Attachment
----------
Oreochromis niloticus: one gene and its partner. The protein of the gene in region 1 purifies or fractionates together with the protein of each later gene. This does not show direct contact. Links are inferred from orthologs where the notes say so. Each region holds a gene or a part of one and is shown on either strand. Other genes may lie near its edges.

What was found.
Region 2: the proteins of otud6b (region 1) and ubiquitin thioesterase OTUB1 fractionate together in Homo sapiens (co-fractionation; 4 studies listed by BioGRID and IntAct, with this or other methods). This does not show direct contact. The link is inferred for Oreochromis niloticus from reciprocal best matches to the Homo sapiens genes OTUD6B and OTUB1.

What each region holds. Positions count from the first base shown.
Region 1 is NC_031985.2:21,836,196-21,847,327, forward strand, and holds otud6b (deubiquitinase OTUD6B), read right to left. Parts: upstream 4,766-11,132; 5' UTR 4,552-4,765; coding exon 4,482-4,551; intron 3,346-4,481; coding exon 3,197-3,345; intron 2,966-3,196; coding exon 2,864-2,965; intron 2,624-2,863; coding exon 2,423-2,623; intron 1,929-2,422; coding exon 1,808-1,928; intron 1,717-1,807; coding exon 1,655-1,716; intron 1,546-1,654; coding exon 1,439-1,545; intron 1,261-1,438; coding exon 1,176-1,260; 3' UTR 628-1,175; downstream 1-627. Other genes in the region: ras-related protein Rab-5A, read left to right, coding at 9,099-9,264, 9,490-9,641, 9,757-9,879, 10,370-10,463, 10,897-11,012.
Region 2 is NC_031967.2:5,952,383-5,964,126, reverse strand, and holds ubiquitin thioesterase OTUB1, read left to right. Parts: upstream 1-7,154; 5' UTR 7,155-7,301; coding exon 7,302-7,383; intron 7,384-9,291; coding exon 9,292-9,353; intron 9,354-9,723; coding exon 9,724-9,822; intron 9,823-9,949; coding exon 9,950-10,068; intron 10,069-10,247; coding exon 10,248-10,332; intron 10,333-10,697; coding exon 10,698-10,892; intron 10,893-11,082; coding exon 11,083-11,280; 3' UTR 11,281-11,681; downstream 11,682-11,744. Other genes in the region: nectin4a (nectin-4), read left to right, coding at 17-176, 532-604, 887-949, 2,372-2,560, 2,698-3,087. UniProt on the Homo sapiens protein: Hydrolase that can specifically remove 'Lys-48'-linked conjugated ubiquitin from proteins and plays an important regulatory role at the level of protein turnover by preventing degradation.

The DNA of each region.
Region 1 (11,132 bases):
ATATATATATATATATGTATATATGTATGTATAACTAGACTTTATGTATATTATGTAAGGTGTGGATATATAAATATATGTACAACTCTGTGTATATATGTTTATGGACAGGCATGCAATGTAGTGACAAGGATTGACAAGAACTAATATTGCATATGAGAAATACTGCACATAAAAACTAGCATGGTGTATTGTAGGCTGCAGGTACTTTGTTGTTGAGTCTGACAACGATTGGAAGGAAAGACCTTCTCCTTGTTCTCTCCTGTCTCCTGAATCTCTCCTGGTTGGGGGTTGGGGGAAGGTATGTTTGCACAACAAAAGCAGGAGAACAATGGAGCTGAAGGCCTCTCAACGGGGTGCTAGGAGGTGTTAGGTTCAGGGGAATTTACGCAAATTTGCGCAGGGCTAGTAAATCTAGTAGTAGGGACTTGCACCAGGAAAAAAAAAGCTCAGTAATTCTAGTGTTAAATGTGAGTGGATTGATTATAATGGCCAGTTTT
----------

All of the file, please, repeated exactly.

Oreochromis niloticus: one gene and its partner. The protein of the gene in region 1 purifies or fractionates together with the protein of each later gene. This does not show direct contact. Links are inferred from orthologs where the notes say so. Each region holds a gene or a part of one and is shown on either strand. Other genes may lie near its edges.

What was found.
Region 2: the proteins of otud6b (region 1) and ubiquitin thioesterase OTUB1 fractionate together in Homo sapiens (co-fractionation; 4 studies listed by BioGRID and IntAct, with this or other methods). This does not show direct contact. The link is inferred for Oreochromis niloticus from reciprocal best matches to the Homo sapiens genes OTUD6B and OTUB1.

What each region holds. Positions count from the first base shown.
Region 1 is NC_031985.2:21,836,196-21,847,327, forward strand, and holds otud6b (deubiquitinase OTUD6B), read right to left. Parts: upstream 4,766-11,132; 5' UTR 4,552-4,765; coding exon 4,482-4,551; intron 3,346-4,481; coding exon 3,197-3,345; intron 2,966-3,196; coding exon 2,864-2,965; intron 2,624-2,863; coding exon 2,423-2,623; intron 1,929-2,422; coding exon 1,808-1,928; intron 1,717-1,807; coding exon 1,655-1,716; intron 1,546-1,654; coding exon 1,439-1,545; intron 1,261-1,438; coding exon 1,176-1,260; 3' UTR 628-1,175; downstream 1-627. Other genes in the region: ras-related protein Rab-5A, read left to right, coding at 9,099-9,264, 9,490-9,641, 9,757-9,879, 10,370-10,463, 10,897-11,012.
Region 2 is NC_031967.2:5,952,383-5,964,126, reverse strand, and holds ubiquitin thioesterase OTUB1, read left to right. Parts: upstream 1-7,154; 5' UTR 7,155-7,301; coding exon 7,302-7,383; intron 7,384-9,291; coding exon 9,292-9,353; intron 9,354-9,723; coding exon 9,724-9,822; intron 9,823-9,949; coding exon 9,950-10,068; intron 10,069-10,247; coding exon 10,248-10,332; intron 10,333-10,697; coding exon 10,698-10,892; intron 10,893-11,082; coding exon 11,083-11,280; 3' UTR 11,281-11,681; downstream 11,682-11,744. Other genes in the region: nectin4a (nectin-4), read left to right, coding at 17-176, 532-604, 887-949, 2,372-2,560, 2,698-3,087. UniProt on the Homo sapiens protein: Hydrolase that can specifically remove 'Lys-48'-linked conjugated ubiquitin from proteins and plays an important regulatory role at the level of protein turnover by preventing degradation.

The DNA of each region.
Region 1 (11,132 bases):
ATATATATATATATATGTATATATGTATGTATAACTAGACTTTATGTATATTATGTAAGGTGTGGATATATAAATATATGTACAACTCTGTGTATATATGTTTATGGACAGGCATGCAATGTAGTGACAAGGATTGACAAGAACTAATATTGCATATGAGAAATACTGCACATAAAAACTAGCATGGTGTATTGTAGGCTGCAGGTACTTTGTTGTTGAGTCTGACAACGATTGGAAGGAAAGACCTTCTCCTTGTTCTCTCCTGTCTCCTGAATCTCTCCTGGTTGGGGGTTGGGGGAAGGTATGTTTGCACAACAAAAGCAGGAGAACAATGGAGCTGAAGGCCTCTCAACGGGGTGCTAGGAGGTGTTAGGTTCAGGGGAATTTACGCAAATTTGCGCAGGGCTAGTAAATCTAGTAGTAGGGACTTGCACCAGGAAAAAAAAAGCTCAGTAATTCTAGTGTTAAATGTGAGTGGATTGATTATAATGGCCAGTTTT